Blimey – what a week that was. Between them, Greece and the UK have been dragging me in all directions over the past seven days – with more than one sneaky politician trying to make the link between the two. But, just because the UK's deficit will be bigger than Greece's this year, should we be worried?Greece, for sure, is now looking into the abyss. Following weeks of prevarication, mutterings and blatant obstruction by the German government, S&P finally lost patience and downgraded Greek debt to junk status. And Moody's, which still has a relatively high-looking rating for Greek debt at the moment, warned that it too may soon follow suit.

Greece's problems are two-fold. First, it owes a lot of people a lot of money, not least because the previous government, kicked out last year, simply lied about its finances. But the second factor – the reluctant Ms Merkel – has not really been its doing. Euro area leaders could have killed this story three months ago with a strong show of support for the Hellenic Republic. But they did not – and the European authorities demonstrated, once again, that they completely fail to understand financial markets. Investors do not stand still while you are busy umm-ing and ah-ing: the market moves on, and dynamics quickly take over.

As a result, financial markets are now completely shut to Greece: it is entirely reliant on outside help. And with (almost) everyone keen to avoid a debt restructuring – a polite euphemism for default – the Euro area may well have to stump up over €100bn, together with extra money from the IMF, in order to give Greece a safe haven. Unfortunately, all the package will do is buy Greece time – and the €300bn question is whether the package buys enough for Greece to regain market confidence, and be able to issue debt again. That is far from certain. And, just to make things worse, even if the Germans do vote to release the first tranche of funds this week, worryingly there is no guarantee that they will not change their minds by the time the next instalment is due.

Just like swine flu, fears about Greece have been spreading among the rest of the PIIGS, with Portugal, Ireland, Spain and Italy all seeing their cost of borrowing rise this week. Portugal was worst hit, after S&P – them again, trying to catch up after ballsing up on Iceland – downgraded it two notches to A-, the equivalent rating that Moody's has for Greece*. German yields, in contrast, fell – as even if the Euro collapses, everybody thinks the Germans will keep their mantle of austerity. They are the benchmark 'safe bet' in the euro area.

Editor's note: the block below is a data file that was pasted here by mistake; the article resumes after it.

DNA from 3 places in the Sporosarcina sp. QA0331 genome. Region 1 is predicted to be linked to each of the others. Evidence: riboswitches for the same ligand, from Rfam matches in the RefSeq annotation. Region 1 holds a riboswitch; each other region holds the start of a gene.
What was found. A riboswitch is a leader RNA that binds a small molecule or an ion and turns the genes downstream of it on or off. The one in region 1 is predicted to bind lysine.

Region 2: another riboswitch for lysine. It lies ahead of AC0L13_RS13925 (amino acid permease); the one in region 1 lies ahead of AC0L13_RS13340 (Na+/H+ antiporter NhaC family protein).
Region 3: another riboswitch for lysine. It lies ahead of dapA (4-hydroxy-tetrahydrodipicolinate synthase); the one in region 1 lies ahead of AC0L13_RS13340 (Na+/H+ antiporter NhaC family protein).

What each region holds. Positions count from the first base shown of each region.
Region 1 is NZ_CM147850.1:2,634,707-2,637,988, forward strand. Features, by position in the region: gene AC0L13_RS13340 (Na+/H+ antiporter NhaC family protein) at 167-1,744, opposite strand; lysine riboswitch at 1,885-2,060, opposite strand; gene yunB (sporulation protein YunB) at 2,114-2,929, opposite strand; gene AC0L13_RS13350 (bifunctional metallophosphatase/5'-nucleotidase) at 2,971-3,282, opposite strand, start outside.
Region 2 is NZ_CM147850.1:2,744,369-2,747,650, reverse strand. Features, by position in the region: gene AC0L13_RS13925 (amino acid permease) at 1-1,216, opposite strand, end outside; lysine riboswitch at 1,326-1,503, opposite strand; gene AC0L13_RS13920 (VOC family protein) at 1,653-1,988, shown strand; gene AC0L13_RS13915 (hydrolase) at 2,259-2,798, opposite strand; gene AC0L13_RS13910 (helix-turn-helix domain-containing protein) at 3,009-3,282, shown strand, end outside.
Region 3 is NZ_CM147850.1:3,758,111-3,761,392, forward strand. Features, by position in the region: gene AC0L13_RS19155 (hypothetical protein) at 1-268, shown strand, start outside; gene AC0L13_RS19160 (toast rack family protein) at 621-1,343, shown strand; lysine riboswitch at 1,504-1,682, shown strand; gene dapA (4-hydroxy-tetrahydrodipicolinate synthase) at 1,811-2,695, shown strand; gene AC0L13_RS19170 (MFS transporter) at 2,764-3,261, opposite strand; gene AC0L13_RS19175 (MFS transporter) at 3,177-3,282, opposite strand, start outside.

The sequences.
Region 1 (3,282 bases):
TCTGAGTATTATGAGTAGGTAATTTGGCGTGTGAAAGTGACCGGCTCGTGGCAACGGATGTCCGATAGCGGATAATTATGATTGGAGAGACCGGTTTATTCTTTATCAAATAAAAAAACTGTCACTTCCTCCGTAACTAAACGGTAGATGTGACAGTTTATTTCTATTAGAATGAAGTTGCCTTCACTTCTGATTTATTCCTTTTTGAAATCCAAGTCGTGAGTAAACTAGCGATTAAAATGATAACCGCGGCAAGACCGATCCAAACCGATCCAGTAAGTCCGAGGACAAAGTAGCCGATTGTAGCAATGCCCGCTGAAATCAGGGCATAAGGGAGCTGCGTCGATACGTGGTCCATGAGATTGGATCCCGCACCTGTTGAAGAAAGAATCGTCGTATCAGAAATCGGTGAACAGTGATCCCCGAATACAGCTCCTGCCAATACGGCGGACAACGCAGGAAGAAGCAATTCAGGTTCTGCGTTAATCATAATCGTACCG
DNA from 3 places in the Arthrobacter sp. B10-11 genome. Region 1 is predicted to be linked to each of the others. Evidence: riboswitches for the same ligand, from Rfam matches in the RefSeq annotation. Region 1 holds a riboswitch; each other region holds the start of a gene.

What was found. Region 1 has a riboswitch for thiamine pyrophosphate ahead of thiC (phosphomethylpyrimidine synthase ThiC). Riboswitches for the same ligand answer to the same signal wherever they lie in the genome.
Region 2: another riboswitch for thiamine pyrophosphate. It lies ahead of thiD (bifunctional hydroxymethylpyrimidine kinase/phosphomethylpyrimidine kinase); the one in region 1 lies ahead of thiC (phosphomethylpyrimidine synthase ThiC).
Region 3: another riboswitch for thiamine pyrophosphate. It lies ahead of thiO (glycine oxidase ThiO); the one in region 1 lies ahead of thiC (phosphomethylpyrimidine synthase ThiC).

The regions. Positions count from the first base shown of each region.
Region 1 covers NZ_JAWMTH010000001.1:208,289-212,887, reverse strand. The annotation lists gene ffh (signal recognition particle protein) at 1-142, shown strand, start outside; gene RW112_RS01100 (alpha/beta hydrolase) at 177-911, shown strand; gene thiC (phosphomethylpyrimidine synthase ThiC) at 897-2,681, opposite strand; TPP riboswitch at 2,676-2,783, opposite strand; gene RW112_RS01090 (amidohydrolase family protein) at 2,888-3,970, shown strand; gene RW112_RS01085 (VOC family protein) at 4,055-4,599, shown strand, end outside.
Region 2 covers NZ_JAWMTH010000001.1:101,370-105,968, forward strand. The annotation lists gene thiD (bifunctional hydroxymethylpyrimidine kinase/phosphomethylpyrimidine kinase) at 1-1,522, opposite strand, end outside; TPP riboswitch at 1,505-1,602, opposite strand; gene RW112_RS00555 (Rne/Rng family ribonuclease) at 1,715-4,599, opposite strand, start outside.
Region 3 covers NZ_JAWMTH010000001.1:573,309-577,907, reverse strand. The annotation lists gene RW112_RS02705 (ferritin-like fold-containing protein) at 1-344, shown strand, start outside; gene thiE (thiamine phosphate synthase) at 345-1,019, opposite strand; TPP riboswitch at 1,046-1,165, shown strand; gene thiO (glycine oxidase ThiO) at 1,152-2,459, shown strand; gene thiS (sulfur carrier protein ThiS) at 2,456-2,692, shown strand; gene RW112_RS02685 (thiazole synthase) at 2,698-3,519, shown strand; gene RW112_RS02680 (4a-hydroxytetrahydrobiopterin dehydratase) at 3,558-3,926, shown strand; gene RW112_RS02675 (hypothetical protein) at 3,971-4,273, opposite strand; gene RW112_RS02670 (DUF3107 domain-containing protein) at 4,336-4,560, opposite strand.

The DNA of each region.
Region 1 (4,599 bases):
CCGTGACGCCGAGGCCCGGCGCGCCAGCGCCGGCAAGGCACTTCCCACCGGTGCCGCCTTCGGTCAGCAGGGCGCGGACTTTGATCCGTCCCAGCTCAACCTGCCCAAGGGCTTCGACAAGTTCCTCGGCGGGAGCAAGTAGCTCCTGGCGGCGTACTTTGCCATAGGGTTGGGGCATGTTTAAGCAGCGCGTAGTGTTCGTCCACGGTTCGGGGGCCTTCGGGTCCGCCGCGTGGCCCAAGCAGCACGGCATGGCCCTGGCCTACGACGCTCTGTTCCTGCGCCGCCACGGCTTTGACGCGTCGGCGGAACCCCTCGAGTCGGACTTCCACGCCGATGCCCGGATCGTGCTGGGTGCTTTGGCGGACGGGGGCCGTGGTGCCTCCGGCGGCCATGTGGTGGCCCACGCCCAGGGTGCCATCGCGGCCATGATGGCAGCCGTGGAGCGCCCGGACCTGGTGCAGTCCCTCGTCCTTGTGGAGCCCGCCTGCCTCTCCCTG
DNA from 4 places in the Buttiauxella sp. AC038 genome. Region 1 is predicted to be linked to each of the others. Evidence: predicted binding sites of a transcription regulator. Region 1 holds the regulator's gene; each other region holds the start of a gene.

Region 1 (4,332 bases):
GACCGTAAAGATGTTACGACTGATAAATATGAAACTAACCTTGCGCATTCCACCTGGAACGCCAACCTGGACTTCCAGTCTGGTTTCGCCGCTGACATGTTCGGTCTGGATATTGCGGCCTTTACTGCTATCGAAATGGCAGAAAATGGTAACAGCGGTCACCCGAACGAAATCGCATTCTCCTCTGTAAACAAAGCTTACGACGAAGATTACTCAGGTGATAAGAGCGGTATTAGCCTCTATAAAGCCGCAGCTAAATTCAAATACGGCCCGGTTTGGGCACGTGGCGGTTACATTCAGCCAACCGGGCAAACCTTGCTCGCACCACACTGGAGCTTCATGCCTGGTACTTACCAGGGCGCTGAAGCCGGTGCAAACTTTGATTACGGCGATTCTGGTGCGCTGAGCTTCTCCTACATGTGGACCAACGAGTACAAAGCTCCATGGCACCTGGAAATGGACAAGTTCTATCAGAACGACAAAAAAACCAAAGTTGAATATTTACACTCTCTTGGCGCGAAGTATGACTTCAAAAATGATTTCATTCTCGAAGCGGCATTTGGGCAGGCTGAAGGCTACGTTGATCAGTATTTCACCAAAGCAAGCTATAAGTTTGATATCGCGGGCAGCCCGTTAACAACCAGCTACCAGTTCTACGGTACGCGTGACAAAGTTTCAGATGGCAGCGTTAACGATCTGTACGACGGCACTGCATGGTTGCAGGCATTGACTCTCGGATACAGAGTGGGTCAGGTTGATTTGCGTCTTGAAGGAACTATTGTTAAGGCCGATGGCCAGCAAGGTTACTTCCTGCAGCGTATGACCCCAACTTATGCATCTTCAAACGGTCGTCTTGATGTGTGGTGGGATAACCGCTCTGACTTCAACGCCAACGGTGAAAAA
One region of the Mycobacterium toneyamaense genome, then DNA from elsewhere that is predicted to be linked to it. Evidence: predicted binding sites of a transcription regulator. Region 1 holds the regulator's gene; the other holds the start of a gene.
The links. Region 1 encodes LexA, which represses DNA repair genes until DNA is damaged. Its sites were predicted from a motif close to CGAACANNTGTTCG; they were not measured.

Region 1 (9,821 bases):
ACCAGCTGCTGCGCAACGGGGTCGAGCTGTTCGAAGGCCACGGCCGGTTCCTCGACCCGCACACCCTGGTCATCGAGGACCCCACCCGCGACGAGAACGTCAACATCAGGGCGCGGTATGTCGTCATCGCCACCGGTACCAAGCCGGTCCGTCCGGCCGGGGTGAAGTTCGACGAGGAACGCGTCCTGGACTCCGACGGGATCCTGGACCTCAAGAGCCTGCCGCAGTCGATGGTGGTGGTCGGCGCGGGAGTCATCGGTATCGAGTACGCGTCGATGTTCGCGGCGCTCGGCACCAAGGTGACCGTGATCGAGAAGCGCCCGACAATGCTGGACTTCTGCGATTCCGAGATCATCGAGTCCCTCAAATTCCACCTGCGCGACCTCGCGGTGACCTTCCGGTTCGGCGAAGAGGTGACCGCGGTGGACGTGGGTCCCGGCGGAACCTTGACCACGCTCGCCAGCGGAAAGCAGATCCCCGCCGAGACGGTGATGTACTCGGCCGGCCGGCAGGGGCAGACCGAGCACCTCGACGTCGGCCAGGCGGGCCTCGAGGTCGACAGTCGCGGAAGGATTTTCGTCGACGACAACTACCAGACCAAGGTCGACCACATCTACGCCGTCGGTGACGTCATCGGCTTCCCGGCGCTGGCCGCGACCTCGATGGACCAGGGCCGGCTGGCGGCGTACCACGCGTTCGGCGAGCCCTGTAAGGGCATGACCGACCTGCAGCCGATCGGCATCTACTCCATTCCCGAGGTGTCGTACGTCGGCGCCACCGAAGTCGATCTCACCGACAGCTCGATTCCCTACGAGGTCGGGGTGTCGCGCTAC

What about the UK? Well, interestingly, UK yields did not go up this week, like those of the PIIGS. Instead, gilt yields fell, following German rates lower. This clearly indicates that investors still regard the UK as a safe bet too, despite the prospect of a hung parliament looming. And that is because, although our deficit may be bigger this year, just about every other aspect of the UK economy is brighter than in Greece. The UK may only have crawled out of recession – but Greece is still in one, which is about to get worse, and unemployment in the Mediterranean could remain higher than in the UK for at least as long as it took Odysseus to get home. The UK also has its own currency, which happily already fell sharply during 2008, regaining competitiveness the easy way, rather than forcing painful wage and price cuts on the economy, a la Greece. The UK debt stock is also much lower – and, if push really came to shove, the BoE is already pretty experienced at hoovering up gilts. The ECB, in contrast, would probably never countenance such a measure, even if it was guaranteed to stop the whole of Europe sinking without a trace like Atlantis.

In short, do not worry too much about the deficit here. Yes, it is big. And yes, the cuts that we will see may need to be so painful that this really is a good election to lose, unless you then want to be out of power for a long time. But all parties are committed to cutting borrowing and, while the UK is far from the US, it is still a relatively flexible and competitive economy by European standards. No-one should expect a great British recovery, for sure – but just pop over to Athens if you really want to see how much worse things are elsewhere. Provided, of course, you'd rather have the truth instead of a snazzy headline.

* Correct as of 14.37:23 on Friday 30 April.

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